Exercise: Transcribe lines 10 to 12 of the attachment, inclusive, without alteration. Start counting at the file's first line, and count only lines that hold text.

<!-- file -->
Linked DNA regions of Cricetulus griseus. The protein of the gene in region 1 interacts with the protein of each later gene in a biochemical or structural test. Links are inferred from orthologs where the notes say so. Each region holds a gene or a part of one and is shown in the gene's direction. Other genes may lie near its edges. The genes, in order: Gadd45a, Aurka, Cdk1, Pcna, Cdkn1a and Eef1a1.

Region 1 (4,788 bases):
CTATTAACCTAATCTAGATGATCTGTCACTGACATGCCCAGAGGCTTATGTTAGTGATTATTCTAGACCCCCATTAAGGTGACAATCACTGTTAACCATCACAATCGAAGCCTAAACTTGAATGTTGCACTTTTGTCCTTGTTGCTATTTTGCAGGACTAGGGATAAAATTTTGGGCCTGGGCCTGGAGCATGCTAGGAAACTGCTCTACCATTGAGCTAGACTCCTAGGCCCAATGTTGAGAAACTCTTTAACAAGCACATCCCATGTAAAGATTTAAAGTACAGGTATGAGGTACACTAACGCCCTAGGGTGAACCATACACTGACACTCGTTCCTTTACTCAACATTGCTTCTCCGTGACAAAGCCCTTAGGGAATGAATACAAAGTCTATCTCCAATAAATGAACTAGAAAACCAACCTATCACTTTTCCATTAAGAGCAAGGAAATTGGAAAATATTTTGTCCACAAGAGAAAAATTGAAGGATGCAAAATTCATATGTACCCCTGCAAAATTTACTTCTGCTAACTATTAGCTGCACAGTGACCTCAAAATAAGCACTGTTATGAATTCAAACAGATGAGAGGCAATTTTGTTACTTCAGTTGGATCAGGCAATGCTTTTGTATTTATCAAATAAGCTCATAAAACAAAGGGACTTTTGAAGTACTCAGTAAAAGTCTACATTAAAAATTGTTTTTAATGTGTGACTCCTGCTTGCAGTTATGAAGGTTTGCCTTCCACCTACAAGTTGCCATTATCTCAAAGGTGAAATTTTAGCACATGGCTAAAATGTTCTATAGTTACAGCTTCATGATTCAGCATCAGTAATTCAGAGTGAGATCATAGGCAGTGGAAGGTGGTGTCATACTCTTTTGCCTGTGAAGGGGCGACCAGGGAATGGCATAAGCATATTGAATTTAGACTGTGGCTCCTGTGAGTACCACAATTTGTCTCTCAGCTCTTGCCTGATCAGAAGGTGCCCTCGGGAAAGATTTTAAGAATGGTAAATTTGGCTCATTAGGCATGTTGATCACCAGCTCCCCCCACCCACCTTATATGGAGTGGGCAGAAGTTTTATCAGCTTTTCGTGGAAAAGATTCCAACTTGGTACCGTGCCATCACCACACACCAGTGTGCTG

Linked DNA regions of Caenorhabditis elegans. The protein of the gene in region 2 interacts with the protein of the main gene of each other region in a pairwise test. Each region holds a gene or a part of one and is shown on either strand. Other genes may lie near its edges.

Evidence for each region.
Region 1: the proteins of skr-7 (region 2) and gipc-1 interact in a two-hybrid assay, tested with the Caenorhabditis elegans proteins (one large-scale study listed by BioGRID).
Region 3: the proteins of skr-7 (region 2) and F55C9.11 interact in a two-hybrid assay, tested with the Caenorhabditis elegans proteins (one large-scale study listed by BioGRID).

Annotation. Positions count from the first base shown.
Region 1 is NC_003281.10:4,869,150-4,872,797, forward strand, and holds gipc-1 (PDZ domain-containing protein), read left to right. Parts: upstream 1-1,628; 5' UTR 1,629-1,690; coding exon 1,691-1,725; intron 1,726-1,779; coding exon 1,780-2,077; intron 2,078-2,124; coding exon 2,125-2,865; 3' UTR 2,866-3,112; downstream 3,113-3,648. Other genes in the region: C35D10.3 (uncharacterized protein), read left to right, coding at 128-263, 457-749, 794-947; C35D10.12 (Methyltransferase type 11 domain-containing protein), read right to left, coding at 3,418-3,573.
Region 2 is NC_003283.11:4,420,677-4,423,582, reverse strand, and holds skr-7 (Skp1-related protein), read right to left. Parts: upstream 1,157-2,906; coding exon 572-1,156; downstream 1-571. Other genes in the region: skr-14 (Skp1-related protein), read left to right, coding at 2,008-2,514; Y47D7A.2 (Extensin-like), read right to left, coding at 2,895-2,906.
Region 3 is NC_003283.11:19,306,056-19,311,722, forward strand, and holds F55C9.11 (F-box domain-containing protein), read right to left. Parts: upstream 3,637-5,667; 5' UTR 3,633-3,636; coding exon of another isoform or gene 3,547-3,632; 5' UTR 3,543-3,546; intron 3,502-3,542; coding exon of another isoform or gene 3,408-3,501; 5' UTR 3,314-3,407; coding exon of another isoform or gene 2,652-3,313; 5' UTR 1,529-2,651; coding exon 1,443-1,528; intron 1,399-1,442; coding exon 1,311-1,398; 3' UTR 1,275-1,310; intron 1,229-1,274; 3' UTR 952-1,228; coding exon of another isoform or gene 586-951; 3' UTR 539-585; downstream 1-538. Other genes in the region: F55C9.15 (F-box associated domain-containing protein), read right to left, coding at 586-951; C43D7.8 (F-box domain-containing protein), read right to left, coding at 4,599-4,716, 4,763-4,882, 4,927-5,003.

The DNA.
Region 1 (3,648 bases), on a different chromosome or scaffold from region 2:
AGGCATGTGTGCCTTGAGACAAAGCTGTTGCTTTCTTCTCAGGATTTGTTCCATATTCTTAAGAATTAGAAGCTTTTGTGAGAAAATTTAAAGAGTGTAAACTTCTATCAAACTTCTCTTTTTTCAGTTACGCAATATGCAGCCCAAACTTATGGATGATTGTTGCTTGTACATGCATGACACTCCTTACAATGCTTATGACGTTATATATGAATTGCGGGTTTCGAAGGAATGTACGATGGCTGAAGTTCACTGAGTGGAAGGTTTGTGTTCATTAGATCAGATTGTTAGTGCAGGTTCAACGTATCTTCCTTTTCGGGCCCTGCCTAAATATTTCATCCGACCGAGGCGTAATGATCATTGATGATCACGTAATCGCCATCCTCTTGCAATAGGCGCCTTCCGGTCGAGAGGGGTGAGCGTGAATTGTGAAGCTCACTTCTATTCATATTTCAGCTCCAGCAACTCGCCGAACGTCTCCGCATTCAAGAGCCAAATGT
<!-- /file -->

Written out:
Region 2 is NC_003283.11:4,420,677-4,423,582, reverse strand, and holds skr-7 (Skp1-related protein), read right to left. Parts: upstream 1,157-2,906; coding exon 572-1,156; downstream 1-571. Other genes in the region: skr-14 (Skp1-related protein), read left to right, coding at 2,008-2,514; Y47D7A.2 (Extensin-like), read right to left, coding at 2,895-2,906.
Region 3 is NC_003283.11:19,306,056-19,311,722, forward strand, and holds F55C9.11 (F-box domain-containing protein), read right to left. Parts: upstream 3,637-5,667; 5' UTR 3,633-3,636; coding exon of another isoform or gene 3,547-3,632; 5' UTR 3,543-3,546; intron 3,502-3,542; coding exon of another isoform or gene 3,408-3,501; 5' UTR 3,314-3,407; coding exon of another isoform or gene 2,652-3,313; 5' UTR 1,529-2,651; coding exon 1,443-1,528; intron 1,399-1,442; coding exon 1,311-1,398; 3' UTR 1,275-1,310; intron 1,229-1,274; 3' UTR 952-1,228; coding exon of another isoform or gene 586-951; 3' UTR 539-585; downstream 1-538. Other genes in the region: F55C9.15 (F-box associated domain-containing protein), read right to left, coding at 586-951; C43D7.8 (F-box domain-containing protein), read right to left, coding at 4,599-4,716, 4,763-4,882, 4,927-5,003.

The DNA.